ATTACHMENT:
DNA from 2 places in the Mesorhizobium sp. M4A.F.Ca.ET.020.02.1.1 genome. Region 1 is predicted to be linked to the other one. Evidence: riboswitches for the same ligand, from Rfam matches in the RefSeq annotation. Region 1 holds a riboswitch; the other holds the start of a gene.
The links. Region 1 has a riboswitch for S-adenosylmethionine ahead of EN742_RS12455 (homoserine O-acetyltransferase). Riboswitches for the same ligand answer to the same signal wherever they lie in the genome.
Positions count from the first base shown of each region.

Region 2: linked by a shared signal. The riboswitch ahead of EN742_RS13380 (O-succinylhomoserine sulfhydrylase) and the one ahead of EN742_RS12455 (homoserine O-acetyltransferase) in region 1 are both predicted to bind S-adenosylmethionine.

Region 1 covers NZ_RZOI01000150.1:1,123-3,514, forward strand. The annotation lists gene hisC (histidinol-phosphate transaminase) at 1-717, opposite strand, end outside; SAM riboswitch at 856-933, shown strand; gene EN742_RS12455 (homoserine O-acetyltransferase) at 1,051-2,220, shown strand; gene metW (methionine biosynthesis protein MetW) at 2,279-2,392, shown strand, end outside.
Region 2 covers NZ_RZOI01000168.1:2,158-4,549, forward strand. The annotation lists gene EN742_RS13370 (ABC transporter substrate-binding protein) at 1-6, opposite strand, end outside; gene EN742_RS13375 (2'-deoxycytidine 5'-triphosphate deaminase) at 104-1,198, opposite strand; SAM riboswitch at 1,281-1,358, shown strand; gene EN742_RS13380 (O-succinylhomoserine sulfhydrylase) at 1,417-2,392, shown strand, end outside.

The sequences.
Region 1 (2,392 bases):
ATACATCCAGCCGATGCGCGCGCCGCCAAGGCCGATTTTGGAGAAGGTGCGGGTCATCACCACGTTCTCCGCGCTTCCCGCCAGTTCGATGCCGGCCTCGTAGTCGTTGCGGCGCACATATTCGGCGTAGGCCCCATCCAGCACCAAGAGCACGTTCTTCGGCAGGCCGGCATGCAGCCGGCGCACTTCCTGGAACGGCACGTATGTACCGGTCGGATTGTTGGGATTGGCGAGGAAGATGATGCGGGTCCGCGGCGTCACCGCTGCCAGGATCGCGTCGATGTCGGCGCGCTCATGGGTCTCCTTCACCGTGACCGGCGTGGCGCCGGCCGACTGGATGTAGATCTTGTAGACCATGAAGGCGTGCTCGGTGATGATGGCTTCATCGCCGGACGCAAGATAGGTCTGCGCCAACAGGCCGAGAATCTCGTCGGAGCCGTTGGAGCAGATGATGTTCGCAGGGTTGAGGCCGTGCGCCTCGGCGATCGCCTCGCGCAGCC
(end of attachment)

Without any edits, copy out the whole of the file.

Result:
DNA from 2 places in the Mesorhizobium sp. M4A.F.Ca.ET.020.02.1.1 genome. Region 1 is predicted to be linked to the other one. Evidence: riboswitches for the same ligand, from Rfam matches in the RefSeq annotation. Region 1 holds a riboswitch; the other holds the start of a gene.
The links. Region 1 has a riboswitch for S-adenosylmethionine ahead of EN742_RS12455 (homoserine O-acetyltransferase). Riboswitches for the same ligand answer to the same signal wherever they lie in the genome.
Positions count from the first base shown of each region.

Region 2: linked by a shared signal. The riboswitch ahead of EN742_RS13380 (O-succinylhomoserine sulfhydrylase) and the one ahead of EN742_RS12455 (homoserine O-acetyltransferase) in region 1 are both predicted to bind S-adenosylmethionine.

Region 1 covers NZ_RZOI01000150.1:1,123-3,514, forward strand. The annotation lists gene hisC (histidinol-phosphate transaminase) at 1-717, opposite strand, end outside; SAM riboswitch at 856-933, shown strand; gene EN742_RS12455 (homoserine O-acetyltransferase) at 1,051-2,220, shown strand; gene metW (methionine biosynthesis protein MetW) at 2,279-2,392, shown strand, end outside.
Region 2 covers NZ_RZOI01000168.1:2,158-4,549, forward strand. The annotation lists gene EN742_RS13370 (ABC transporter substrate-binding protein) at 1-6, opposite strand, end outside; gene EN742_RS13375 (2'-deoxycytidine 5'-triphosphate deaminase) at 104-1,198, opposite strand; SAM riboswitch at 1,281-1,358, shown strand; gene EN742_RS13380 (O-succinylhomoserine sulfhydrylase) at 1,417-2,392, shown strand, end outside.

The sequences.
Region 1 (2,392 bases):
ATACATCCAGCCGATGCGCGCGCCGCCAAGGCCGATTTTGGAGAAGGTGCGGGTCATCACCACGTTCTCCGCGCTTCCCGCCAGTTCGATGCCGGCCTCGTAGTCGTTGCGGCGCACATATTCGGCGTAGGCCCCATCCAGCACCAAGAGCACGTTCTTCGGCAGGCCGGCATGCAGCCGGCGCACTTCCTGGAACGGCACGTATGTACCGGTCGGATTGTTGGGATTGGCGAGGAAGATGATGCGGGTCCGCGGCGTCACCGCTGCCAGGATCGCGTCGATGTCGGCGCGCTCATGGGTCTCCTTCACCGTGACCGGCGTGGCGCCGGCCGACTGGATGTAGATCTTGTAGACCATGAAGGCGTGCTCGGTGATGATGGCTTCATCGCCGGACGCAAGATAGGTCTGCGCCAACAGGCCGAGAATCTCGTCGGAGCCGTTGGAGCAGATGATGTTCGCAGGGTTGAGGCCGTGCGCCTCGGCGATCGCCTCGCGCAGCC